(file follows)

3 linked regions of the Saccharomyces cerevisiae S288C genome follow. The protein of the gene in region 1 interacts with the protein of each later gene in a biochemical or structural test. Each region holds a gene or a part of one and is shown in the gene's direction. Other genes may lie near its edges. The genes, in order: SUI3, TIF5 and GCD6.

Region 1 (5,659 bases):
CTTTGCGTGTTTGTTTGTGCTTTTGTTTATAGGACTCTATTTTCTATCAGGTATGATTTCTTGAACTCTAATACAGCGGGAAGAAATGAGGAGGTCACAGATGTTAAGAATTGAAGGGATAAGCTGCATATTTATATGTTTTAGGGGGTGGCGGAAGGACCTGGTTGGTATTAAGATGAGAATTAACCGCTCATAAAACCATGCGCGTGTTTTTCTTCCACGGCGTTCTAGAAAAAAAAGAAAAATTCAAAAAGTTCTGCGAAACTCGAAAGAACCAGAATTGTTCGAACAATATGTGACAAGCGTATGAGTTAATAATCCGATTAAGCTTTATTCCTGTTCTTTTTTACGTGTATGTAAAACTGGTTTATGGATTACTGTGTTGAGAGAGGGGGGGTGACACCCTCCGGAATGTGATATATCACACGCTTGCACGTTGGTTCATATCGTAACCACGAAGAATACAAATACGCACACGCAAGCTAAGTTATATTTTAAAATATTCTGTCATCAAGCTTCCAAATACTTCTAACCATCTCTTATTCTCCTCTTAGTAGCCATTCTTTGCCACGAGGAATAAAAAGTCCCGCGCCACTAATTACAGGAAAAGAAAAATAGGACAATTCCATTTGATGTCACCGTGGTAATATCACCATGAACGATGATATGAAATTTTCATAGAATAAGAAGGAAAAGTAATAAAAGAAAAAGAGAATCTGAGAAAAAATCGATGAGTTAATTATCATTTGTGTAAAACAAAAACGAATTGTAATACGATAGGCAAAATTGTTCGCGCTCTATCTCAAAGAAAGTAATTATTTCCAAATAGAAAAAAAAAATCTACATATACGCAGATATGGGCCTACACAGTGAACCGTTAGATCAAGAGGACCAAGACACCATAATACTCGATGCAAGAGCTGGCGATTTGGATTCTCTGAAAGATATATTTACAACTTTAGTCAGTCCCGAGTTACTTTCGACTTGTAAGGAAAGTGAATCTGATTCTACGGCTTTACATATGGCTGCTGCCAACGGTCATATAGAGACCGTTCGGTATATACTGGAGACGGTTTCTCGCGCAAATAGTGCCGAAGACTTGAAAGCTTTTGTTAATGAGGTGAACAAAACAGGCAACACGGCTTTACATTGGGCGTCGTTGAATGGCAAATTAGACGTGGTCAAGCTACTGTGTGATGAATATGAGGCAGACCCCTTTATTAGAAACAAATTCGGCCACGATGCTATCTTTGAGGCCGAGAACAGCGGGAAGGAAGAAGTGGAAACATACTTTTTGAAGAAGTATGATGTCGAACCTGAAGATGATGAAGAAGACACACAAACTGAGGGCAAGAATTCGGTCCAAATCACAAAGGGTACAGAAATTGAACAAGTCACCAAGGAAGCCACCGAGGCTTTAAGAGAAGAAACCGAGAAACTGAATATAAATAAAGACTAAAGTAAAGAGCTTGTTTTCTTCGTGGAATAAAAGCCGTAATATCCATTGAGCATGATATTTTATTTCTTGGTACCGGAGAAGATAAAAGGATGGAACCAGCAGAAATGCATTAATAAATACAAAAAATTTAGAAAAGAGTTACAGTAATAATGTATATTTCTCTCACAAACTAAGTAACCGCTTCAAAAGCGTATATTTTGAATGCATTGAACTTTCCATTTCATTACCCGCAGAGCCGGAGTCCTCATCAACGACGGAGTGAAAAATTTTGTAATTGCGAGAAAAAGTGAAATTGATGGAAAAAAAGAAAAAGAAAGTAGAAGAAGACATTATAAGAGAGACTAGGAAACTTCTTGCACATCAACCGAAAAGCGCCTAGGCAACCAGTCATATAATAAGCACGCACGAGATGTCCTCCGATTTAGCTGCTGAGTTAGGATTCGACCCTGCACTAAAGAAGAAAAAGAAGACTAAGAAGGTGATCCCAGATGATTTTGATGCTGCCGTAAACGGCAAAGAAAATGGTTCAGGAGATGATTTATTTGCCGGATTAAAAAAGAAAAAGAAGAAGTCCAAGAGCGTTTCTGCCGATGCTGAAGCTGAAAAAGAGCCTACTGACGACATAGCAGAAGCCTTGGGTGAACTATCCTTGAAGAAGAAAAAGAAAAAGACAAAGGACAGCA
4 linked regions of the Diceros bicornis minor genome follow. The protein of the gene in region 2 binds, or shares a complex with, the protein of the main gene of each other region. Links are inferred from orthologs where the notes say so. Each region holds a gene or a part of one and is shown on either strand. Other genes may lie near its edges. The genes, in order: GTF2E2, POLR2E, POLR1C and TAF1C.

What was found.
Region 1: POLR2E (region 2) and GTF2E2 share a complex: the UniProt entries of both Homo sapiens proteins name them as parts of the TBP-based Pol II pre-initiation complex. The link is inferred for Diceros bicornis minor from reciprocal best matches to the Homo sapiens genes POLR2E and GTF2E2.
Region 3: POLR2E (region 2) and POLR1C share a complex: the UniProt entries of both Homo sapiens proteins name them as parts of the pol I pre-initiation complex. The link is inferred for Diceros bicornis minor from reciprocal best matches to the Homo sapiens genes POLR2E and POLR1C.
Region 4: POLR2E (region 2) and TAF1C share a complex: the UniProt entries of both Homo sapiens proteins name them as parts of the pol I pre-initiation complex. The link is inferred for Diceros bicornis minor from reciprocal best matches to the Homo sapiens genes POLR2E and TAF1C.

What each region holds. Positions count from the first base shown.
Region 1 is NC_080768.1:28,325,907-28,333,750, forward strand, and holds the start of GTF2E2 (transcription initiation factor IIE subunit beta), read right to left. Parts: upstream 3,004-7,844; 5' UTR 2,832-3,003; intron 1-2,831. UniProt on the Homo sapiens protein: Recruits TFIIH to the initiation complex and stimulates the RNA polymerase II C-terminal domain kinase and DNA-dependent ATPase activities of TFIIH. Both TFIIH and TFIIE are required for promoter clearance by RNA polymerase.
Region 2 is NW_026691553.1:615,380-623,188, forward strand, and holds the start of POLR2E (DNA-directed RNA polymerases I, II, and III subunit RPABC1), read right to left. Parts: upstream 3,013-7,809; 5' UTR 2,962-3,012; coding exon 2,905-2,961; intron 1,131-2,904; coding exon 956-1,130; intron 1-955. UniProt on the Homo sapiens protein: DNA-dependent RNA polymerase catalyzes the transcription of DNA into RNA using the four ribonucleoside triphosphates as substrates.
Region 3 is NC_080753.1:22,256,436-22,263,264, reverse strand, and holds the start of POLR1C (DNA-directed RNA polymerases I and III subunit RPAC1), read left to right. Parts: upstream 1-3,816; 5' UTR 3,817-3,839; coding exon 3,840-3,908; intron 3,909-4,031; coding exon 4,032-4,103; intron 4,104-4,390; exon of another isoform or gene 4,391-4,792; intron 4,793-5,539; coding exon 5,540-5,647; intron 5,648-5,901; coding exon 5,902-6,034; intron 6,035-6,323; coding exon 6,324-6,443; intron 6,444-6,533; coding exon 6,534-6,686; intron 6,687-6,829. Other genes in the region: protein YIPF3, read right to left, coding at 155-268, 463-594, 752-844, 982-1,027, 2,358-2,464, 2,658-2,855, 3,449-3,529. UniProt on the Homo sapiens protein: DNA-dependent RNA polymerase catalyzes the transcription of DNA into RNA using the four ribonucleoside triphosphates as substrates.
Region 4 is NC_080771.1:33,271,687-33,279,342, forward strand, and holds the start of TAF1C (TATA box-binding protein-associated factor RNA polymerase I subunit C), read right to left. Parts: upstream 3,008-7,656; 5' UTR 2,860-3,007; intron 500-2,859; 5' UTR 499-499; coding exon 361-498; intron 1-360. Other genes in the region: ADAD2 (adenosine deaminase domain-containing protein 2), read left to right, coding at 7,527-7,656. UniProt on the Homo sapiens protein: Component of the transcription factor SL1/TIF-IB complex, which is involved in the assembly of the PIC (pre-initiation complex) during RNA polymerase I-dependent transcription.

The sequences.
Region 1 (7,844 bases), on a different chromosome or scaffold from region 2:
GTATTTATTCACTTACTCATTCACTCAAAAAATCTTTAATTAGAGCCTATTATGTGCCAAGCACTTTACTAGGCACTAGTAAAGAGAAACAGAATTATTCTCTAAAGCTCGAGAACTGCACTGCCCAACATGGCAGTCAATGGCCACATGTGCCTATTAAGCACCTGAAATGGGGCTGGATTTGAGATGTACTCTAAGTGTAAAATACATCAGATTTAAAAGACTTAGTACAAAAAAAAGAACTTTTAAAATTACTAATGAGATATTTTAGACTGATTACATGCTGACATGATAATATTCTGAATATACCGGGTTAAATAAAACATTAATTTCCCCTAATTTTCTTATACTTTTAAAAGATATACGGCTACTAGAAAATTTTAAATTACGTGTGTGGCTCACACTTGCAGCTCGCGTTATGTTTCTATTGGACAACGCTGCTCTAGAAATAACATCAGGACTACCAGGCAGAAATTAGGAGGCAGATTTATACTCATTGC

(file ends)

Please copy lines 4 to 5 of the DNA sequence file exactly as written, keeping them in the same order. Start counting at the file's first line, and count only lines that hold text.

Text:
4 linked regions of the Diceros bicornis minor genome follow. The protein of the gene in region 2 binds, or shares a complex with, the protein of the main gene of each other region. Links are inferred from orthologs where the notes say so. Each region holds a gene or a part of one and is shown on either strand. Other genes may lie near its edges. The genes, in order: GTF2E2, POLR2E, POLR1C and TAF1C.

What was found.